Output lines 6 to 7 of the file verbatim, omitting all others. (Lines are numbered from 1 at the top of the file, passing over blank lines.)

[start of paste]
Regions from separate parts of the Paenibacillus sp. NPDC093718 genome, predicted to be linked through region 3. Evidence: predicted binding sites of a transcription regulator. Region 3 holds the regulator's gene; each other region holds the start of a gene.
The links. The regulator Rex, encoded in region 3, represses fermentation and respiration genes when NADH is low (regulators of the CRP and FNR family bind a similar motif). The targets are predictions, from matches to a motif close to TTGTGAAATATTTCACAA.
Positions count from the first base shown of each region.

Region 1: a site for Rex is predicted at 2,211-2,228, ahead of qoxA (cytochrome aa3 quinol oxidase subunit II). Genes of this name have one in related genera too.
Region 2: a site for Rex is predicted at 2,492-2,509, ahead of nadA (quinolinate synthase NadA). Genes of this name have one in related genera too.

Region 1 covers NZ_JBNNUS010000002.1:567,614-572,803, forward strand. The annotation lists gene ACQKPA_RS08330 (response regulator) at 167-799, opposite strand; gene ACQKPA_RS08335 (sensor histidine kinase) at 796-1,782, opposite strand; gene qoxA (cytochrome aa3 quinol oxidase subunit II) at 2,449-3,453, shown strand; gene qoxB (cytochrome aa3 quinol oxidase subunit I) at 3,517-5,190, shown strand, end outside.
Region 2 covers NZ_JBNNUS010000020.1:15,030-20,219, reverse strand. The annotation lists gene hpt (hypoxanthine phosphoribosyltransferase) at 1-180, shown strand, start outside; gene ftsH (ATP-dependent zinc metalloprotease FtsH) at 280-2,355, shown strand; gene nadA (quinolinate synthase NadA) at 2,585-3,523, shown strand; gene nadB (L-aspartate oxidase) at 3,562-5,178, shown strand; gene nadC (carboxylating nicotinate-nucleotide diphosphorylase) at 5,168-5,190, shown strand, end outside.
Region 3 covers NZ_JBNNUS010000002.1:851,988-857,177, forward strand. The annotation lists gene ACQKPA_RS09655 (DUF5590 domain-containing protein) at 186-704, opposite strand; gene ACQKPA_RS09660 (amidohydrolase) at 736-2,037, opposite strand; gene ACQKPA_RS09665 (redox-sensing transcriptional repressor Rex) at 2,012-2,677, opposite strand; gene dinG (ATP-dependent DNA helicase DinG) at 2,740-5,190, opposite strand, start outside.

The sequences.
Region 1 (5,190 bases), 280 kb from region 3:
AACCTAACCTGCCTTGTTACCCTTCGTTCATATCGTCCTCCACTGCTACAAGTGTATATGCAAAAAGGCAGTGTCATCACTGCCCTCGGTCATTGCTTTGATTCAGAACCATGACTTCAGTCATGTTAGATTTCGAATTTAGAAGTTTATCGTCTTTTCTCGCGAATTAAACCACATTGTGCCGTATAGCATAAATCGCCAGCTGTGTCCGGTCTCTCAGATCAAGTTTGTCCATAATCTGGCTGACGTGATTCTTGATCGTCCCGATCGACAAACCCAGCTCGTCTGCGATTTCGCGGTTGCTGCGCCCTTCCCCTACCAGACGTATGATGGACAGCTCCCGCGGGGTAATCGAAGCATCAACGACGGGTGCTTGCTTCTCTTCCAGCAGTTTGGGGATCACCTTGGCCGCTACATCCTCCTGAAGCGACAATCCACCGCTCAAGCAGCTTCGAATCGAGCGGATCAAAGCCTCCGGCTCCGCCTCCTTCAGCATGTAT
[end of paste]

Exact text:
Region 1 covers NZ_JBNNUS010000002.1:567,614-572,803, forward strand. The annotation lists gene ACQKPA_RS08330 (response regulator) at 167-799, opposite strand; gene ACQKPA_RS08335 (sensor histidine kinase) at 796-1,782, opposite strand; gene qoxA (cytochrome aa3 quinol oxidase subunit II) at 2,449-3,453, shown strand; gene qoxB (cytochrome aa3 quinol oxidase subunit I) at 3,517-5,190, shown strand, end outside.
Region 2 covers NZ_JBNNUS010000020.1:15,030-20,219, reverse strand. The annotation lists gene hpt (hypoxanthine phosphoribosyltransferase) at 1-180, shown strand, start outside; gene ftsH (ATP-dependent zinc metalloprotease FtsH) at 280-2,355, shown strand; gene nadA (quinolinate synthase NadA) at 2,585-3,523, shown strand; gene nadB (L-aspartate oxidase) at 3,562-5,178, shown strand; gene nadC (carboxylating nicotinate-nucleotide diphosphorylase) at 5,168-5,190, shown strand, end outside.